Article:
Thursday, October 11, 2018

Bodmin Moor

Our visit to Cornwall in June included several days on Bodmin Moor. When I hear the word "moor" I envision Heathcliff and Cathy running wild among desolate rocky outcrops, their hair streaming back in the wind. Or the hound of the Baskervilles lurking in the mist, waiting for its next victim. Much of the moor is indeed wide open spaces, rock-strewn hilltops and stubby, wind-ravaged vegetation. There are long, sweeping views with few signs of humans and their influence.
The residents here are long-maned white and black Cornish ponies, sharp-horned, colorful sheep and shaggy wild-looking cattle.
This is a place of mist and haze and sunny days are rare. And yet the very openness of the landscape makes it feel exhilarating rather than oppressive.
Ferns unfurl among the rocks and the vegetation is vivid green even if it is low and close to the ground. Everywhere, runlets of water trace patterns in the land. It was fairly dry when we were there, but it's obvious that this is a place that is wet and boggy much of the year. 
Tucked away in a deep valley of the moor was an ancient farmstead that again reminded me of Wuthering Heights (although the book is set in Yorkshire rather than Cornwall).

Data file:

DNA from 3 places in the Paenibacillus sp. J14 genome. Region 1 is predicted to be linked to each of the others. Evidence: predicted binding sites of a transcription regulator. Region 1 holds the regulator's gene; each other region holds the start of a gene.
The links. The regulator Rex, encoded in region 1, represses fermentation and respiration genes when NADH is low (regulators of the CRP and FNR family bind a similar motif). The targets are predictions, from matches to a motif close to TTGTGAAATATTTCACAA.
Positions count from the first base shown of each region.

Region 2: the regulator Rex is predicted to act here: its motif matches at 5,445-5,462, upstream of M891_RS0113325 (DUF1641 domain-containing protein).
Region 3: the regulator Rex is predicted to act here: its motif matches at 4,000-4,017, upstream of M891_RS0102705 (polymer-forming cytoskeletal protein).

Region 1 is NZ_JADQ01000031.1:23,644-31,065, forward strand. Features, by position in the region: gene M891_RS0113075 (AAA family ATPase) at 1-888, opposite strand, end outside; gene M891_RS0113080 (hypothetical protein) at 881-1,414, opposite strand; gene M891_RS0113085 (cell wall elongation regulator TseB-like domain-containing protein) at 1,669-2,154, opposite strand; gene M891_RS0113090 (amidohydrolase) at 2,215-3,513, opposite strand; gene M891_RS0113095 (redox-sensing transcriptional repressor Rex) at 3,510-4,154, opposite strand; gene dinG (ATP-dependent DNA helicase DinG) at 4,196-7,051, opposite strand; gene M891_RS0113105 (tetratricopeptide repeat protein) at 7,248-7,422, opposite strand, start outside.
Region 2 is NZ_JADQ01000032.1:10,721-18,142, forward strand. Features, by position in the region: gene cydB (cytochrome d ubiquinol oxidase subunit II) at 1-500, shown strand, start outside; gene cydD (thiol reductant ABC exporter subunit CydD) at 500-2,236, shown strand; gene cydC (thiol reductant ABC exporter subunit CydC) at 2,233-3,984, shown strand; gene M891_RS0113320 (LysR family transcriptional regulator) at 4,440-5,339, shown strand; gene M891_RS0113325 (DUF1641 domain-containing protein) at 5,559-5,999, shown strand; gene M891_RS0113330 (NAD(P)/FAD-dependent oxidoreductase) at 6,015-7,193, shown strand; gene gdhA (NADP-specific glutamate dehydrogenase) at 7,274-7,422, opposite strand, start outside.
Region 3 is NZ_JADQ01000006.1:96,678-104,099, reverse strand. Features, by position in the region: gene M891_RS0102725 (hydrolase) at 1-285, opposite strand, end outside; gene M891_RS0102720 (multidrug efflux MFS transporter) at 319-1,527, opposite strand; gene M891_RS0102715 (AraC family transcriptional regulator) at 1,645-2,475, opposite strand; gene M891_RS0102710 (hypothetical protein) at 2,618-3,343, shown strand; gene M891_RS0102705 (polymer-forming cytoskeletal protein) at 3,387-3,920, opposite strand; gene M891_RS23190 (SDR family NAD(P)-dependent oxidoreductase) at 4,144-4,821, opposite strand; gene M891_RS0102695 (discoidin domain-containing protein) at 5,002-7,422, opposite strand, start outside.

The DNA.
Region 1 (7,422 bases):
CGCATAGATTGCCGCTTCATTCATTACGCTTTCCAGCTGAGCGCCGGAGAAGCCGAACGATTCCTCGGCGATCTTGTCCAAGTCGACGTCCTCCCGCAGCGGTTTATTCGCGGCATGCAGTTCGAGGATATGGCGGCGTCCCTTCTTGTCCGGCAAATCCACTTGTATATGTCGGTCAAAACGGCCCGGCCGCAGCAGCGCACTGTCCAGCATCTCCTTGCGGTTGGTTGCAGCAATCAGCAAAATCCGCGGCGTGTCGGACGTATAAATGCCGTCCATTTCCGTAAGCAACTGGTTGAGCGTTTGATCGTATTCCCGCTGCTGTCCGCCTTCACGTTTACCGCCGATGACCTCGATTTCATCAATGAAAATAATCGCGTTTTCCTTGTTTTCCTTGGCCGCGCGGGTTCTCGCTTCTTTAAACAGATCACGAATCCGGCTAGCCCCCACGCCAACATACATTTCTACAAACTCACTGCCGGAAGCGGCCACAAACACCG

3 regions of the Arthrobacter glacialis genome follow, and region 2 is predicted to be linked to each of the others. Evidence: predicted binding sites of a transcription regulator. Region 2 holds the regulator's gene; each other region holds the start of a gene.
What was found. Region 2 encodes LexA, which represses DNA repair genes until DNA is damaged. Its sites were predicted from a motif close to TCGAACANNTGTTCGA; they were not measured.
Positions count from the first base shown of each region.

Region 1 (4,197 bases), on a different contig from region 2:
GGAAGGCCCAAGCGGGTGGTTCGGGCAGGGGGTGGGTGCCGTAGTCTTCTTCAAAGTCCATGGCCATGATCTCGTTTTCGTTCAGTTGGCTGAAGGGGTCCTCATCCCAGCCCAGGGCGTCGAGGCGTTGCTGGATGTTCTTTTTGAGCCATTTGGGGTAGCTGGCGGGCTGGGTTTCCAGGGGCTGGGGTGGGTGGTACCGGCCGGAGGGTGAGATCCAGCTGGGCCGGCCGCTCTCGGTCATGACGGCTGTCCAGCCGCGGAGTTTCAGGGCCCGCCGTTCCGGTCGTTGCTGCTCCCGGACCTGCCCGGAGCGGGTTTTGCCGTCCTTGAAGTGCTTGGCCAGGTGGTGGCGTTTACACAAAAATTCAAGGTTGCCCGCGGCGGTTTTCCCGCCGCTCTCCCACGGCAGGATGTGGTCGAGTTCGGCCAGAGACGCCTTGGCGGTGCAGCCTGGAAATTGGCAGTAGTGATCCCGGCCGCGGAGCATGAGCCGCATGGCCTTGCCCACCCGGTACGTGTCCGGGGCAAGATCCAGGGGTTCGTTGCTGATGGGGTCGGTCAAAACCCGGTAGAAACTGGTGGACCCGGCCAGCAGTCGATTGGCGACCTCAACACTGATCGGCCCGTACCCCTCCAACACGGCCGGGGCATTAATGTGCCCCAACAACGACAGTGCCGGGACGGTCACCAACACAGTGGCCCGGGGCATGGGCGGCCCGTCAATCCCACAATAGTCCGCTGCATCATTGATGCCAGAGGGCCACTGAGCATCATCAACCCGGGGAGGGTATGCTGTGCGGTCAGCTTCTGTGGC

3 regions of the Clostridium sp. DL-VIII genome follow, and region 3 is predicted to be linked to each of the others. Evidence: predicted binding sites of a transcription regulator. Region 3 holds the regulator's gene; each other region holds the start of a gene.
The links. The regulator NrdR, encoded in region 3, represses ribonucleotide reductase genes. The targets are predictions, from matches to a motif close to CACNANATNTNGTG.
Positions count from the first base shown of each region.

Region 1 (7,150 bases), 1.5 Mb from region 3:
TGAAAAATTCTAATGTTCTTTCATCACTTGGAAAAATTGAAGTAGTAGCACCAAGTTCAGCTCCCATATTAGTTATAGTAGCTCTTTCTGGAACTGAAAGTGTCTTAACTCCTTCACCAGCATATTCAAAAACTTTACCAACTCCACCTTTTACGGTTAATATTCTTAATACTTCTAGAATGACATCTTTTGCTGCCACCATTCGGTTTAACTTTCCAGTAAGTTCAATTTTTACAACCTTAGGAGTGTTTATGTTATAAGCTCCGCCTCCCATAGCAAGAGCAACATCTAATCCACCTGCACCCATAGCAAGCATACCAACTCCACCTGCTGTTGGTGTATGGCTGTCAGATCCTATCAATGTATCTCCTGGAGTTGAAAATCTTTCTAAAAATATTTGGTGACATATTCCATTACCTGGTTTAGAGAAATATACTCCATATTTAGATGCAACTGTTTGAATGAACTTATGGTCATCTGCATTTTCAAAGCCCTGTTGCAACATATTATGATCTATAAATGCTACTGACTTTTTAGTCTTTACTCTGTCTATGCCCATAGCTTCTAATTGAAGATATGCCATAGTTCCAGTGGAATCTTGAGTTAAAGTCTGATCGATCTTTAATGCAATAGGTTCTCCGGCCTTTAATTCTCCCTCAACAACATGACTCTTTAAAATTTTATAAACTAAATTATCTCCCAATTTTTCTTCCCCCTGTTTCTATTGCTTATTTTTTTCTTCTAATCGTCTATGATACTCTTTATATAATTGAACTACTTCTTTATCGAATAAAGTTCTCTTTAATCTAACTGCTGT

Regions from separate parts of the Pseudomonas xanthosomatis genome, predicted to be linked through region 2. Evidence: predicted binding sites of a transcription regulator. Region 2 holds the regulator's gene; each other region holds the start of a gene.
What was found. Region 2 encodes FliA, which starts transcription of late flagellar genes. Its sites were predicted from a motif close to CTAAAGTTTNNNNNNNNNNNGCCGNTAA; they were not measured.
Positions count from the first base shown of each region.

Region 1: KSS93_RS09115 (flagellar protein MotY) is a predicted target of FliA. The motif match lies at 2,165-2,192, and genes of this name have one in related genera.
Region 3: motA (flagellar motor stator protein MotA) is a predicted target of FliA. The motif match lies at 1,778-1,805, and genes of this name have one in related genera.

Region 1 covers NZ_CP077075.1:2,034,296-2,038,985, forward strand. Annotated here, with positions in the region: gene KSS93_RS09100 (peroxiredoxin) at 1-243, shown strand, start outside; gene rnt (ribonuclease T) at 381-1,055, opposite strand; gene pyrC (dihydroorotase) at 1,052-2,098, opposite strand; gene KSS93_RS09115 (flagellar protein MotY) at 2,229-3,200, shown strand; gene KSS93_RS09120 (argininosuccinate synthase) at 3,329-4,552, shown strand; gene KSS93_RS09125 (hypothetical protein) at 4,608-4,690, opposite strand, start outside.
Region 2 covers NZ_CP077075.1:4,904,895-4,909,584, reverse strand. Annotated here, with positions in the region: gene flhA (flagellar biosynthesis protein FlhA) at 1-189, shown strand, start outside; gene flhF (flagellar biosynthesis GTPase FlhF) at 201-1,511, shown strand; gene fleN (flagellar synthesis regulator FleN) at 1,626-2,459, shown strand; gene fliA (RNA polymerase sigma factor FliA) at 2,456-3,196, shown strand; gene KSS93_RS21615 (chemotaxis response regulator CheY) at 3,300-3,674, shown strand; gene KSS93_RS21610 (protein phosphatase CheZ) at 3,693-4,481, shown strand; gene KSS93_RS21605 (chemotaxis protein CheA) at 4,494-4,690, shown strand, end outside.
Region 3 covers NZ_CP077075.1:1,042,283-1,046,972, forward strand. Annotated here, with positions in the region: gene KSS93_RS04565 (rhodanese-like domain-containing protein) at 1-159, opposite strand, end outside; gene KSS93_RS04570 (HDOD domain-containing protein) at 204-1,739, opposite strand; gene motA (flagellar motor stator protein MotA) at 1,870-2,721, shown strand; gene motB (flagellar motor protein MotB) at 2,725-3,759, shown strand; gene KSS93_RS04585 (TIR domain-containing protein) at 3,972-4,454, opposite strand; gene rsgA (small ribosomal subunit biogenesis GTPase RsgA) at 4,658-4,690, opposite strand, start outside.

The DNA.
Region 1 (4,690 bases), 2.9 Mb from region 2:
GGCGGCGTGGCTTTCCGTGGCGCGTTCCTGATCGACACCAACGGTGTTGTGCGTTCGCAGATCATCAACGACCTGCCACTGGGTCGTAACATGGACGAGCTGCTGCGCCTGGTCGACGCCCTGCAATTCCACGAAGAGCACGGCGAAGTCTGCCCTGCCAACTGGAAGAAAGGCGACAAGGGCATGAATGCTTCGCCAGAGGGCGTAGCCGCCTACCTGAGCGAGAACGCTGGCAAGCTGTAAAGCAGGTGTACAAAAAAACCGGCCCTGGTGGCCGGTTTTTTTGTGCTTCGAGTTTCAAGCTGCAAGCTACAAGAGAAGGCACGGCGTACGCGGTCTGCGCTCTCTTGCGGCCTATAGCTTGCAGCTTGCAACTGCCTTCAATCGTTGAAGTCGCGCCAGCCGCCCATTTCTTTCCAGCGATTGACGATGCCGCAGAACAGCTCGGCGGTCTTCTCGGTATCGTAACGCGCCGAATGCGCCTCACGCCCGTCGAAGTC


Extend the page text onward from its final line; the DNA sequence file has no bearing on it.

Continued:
Parts of the Mennabroom Farmhouse B & B (where we stayed two nights) dates to the 1300's, including this ancient hearth. I can almost imagine the surly Earnshaw servant, Joseph, reading his bible nearby and muttering curses about evil Heathcliff and Cathy and how they're going to hell for their sinful ways. 

Mennabroom is surrounded by gardens and vegetation that capture the bucolic charm of a rural England that has existed for centuries.  

A highlight of our trip to the moor was a hike up Rough Tor (pronounced "roo tor"). A tor is a prominent heap of rocks, especially on a hill. The climb took me back to my childhood memory of scrambling up the rock formations of southeast Wyoming.  
Although the "tors" of Wyoming are surrounded by golden prairie and sagebrush, and stubby pines and mountains often loom in the background. Rough Tor is a different sort of landscape, older and far more worn away by geologic time and years of mist and rain.
At the top of the tor is a marker dedicated to the Wessex soldiers who gave their lives in World War II. It features a gryphon, another reminder you are in a place steeped in centuries and centuries of mythology
All of Cornwall felt like enthralling and fascinating visit to the world of my long-ago ancestors. But the moor aroused my most intense hereditary memories. I could imagine my forbears in this wild landscape, which still seems only partially tamed today. (My great-grandfather Ernest Logan claimed that the Logan name came from a "loggin" or rocking stone off the coast of Cornwall.) I’m reminded why I write historical novels. Because the past often seems more real and compelling to me that modern high-tech world I normally inhabit.